Tough Defense in the Knockout Teams
The annual Sacramento Regional is in progress. In the second round of a bracketed KO event, this deal arises in a close match:
My lead of the diamond ten (from
10-9 doubleton or
J-10-x(x) rides to south's ace. Declarer then runs
off six heart winners, being extremely grateful for the
to this position:
By his heart plays, partner has indicated that he liked my diamond lead. Also, he has discarded two diamonds, which was unexpected, and just one club. Since he never would throw away the potential setting trick voluntarily, partner must have started life with six diamonds and three clubs. If he does not hold the club ace, then declarer has nine tricks.
Similarly, partner already has placed me with the ace of spades and at
Q-10 in clubs; otherwise, declarer could establish a
club trick, and the blockage in diamonds would prevent us from cashing all
our winners. He also knows my precise diamond holding.
Being able to envision five tricks for our side, I pitch away my "losing" spade on the lead of the last heart. Another spade is discarded from dummy, leaving east in a difficult situation:
My partner decides to unguard the ace of clubs, a potentially fatal play. Had declarer now ducked a club to the ace, the defenders would have been unable to unscramble their winners. She opts to lead a spade, however, enabling the defense to clear up the diamond position while east's club entry is intact. Down one.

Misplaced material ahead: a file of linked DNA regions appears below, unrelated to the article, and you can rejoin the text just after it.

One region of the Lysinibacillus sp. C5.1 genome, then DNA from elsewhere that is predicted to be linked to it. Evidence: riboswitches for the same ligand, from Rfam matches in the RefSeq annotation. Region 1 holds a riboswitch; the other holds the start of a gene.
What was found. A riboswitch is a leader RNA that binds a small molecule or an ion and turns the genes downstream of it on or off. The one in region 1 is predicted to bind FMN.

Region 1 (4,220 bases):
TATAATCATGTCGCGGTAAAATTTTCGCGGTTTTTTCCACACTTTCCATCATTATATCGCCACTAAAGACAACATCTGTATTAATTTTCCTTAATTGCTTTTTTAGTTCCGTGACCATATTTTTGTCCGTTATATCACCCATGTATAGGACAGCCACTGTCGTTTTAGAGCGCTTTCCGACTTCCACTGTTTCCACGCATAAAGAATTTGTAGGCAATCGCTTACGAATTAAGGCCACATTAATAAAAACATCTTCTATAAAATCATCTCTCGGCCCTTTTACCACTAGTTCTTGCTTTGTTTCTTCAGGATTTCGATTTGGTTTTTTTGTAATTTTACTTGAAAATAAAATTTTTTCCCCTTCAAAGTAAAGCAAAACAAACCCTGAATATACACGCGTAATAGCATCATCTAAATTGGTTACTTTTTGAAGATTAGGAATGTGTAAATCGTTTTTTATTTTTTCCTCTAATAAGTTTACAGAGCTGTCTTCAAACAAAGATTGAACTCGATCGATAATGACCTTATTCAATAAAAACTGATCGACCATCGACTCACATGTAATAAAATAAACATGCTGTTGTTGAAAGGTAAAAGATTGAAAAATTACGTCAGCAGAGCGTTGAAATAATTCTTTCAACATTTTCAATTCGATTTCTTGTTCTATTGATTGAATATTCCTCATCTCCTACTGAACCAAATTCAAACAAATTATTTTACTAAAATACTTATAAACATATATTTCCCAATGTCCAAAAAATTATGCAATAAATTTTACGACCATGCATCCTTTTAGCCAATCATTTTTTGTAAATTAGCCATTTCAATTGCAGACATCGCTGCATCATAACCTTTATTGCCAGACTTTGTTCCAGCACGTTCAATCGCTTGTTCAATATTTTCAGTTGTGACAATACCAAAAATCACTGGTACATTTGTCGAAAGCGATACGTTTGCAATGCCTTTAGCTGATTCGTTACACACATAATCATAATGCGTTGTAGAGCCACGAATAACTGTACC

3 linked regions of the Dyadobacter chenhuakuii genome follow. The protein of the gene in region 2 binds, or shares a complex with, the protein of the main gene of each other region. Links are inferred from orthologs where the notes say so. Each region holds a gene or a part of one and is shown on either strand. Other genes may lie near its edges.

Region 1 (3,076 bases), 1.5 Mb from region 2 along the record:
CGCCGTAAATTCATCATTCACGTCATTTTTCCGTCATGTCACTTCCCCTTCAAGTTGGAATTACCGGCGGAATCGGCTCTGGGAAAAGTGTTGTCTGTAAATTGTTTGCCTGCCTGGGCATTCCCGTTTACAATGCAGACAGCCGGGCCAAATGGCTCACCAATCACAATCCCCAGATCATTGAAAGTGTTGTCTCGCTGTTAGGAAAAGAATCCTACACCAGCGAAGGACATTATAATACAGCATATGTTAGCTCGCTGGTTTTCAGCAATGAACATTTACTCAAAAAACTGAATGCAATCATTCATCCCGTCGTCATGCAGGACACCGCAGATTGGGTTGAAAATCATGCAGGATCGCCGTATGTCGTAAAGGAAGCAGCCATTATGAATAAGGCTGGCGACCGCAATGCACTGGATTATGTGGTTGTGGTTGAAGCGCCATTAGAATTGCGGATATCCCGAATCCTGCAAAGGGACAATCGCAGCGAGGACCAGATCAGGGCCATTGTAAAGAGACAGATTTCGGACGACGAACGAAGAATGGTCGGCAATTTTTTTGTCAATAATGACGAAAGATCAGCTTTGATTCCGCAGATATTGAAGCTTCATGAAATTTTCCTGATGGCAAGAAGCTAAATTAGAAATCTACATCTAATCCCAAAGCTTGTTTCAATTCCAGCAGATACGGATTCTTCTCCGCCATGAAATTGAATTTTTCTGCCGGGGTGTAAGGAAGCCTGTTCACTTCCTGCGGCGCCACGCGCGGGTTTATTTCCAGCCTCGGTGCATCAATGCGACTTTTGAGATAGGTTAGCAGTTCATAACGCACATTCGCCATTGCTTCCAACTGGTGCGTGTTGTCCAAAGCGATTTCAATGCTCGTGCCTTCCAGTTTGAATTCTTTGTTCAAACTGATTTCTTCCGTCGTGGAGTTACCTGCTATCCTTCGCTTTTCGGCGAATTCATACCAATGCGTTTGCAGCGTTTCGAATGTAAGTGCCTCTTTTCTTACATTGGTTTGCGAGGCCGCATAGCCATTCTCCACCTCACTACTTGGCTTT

In that ending, east's only winning option was to throw his singleton spade on the last heart lead! Yet another diamond discard would have left the defense without enough tricks to defeat the contract. West eventually would have been compelled to lead clubs, and declarer might have guessed that suit correctly.
The fact that my expert partner could go wrong here illustrates what a delicate position had accrued. It was however, my error that created the potential for disaster. I should have discarded a diamond on the last heart lead, because it wasn't needed. Now dummy is squeezed. Relinquishing a club would be suicidal, and a diamond pitch would unblock that suit, so the ten of spades is discarded from dummy, setting up a trick for my queen.
Now, east can discard safely from any suit! Let's look at the possibilities. Say that he discards a club:
Declarer's best shot here is a club lead. Winning the ace, east returns a spade to west's ace; then the queen of spades lead squeezes dummy. A diamond pitch would unblock that suit, whereas discarding the club king would set up west's queen.
If east sheds a diamond on the last heart:
A spade lead goes to the ace. Now the queen of spades squeezes the dummy in a slightly different manner. East keeps whatever suit has been unguarded.
Finally, if east elects to part with his singleton spade on the last heart lead:
When declarer leads a spade, east simply dumps his club loser and await
partner's diamond play; the queen of spades is now a superfluous winner.
Of course, east could elect to have a little more fun on the hand by pitching away
a diamond instead and setting up the aforementioned
Is that what you would have done?